Film Review: Buck (2011)

When they say a person is cut from a different cloth, it is quite likely they are taking about a person like Buck Brannaman. Cindy Meehl’s portrait of the inspiration behind The Horse Whisperer documents a man with unyielding moral kindness.

Raised in an abusive home where a father who beat his children beyond reproach, it seems quite unlikely that a child could grow up to be a sensitive, calm and collected individual. Plucked out of the family home after the death of his mother, the two Brannaman boys were placed in a foster home, saving them from further torment and turmoil.

Inspired and trained by natural horsemanship trainer Ray Hunt, Buck began horse rearing clinics in the early 80s. Almost 30 years later, Sheel guides the film through Buck’s current clinics as well as detailing his upbringing. An effectual portrait documentary relies on a fascinating subject to hold appropriate attention. Buck does just this. Where dominance and a no-nonsense approach usually surround any typical animal training, it is the humanity that Buck brings to his role that stands out.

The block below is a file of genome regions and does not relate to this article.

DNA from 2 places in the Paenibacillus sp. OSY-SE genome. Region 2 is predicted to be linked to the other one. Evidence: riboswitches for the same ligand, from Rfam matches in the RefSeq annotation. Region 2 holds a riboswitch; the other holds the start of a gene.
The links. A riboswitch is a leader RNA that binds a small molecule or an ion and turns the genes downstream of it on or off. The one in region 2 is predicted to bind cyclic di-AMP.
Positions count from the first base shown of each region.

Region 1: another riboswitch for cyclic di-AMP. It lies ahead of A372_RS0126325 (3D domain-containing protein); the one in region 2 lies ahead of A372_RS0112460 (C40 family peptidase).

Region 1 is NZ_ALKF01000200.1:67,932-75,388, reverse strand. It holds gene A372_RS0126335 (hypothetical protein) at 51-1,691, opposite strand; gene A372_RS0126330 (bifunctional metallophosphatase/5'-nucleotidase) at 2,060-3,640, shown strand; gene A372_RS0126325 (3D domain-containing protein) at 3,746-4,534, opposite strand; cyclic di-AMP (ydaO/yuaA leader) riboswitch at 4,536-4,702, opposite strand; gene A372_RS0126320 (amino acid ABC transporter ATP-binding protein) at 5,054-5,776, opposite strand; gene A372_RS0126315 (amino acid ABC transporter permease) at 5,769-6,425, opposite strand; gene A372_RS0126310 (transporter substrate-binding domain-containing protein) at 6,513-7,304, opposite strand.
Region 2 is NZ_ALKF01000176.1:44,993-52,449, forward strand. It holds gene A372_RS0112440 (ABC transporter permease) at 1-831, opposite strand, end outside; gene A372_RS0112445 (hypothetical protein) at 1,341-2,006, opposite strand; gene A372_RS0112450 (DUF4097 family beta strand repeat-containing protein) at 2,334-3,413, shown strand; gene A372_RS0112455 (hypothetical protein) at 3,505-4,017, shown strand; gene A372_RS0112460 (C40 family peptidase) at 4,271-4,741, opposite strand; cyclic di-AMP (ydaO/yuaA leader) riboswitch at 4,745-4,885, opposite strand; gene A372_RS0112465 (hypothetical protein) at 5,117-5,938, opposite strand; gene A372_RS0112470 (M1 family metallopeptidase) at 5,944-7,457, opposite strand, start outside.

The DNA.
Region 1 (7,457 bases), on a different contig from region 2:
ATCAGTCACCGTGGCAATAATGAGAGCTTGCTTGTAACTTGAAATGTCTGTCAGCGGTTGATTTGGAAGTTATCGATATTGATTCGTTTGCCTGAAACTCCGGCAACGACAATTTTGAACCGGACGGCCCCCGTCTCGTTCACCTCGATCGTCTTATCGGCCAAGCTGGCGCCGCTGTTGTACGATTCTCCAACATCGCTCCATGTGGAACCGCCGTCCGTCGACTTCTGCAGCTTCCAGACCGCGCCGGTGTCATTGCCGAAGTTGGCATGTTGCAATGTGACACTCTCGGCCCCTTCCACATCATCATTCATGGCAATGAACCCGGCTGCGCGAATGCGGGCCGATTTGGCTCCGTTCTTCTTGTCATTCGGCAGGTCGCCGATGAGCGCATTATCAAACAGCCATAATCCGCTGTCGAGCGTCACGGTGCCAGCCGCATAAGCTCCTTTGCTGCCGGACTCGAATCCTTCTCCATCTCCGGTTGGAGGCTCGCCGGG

Insightful techniques and astute words of wisdom are cast perfectly alongside the backdrop of Mid-West America, the ultimate civilised wilderness. David Robbins (Dead Man Walking) adds an acoustic guitar led score to add to this vivid aesthetic.

Family, friends, fellow horse wranglers and Mr. Sundance himself – Robert Redford – appear in interviews and waste no seconds in describing the true renegade that Buck is. His kindness, empathy, and care make Buck an affable outlaw renegade. Leading by the feel and less by the physical sees the successful training of the horses.

Meehl and cinematographers Luke Geissbuhler and Guy Mossman capture the beauty of the horses, displaying their regal elegance. A large and potentially dangerous animal, one out-of-control horse is also featured with a label as the wildest horses Buck has ever dealt with. In typical horsemanship fashion, Buck does not blame the animal, but instead the humans that allowed the horse to get to that state. Rational and charismatic, Buck is an affable subject in a moving and an extremely enjoyable film.

Buck opens theatrically in Australia on February 16 through Madman Films.

4 blergs

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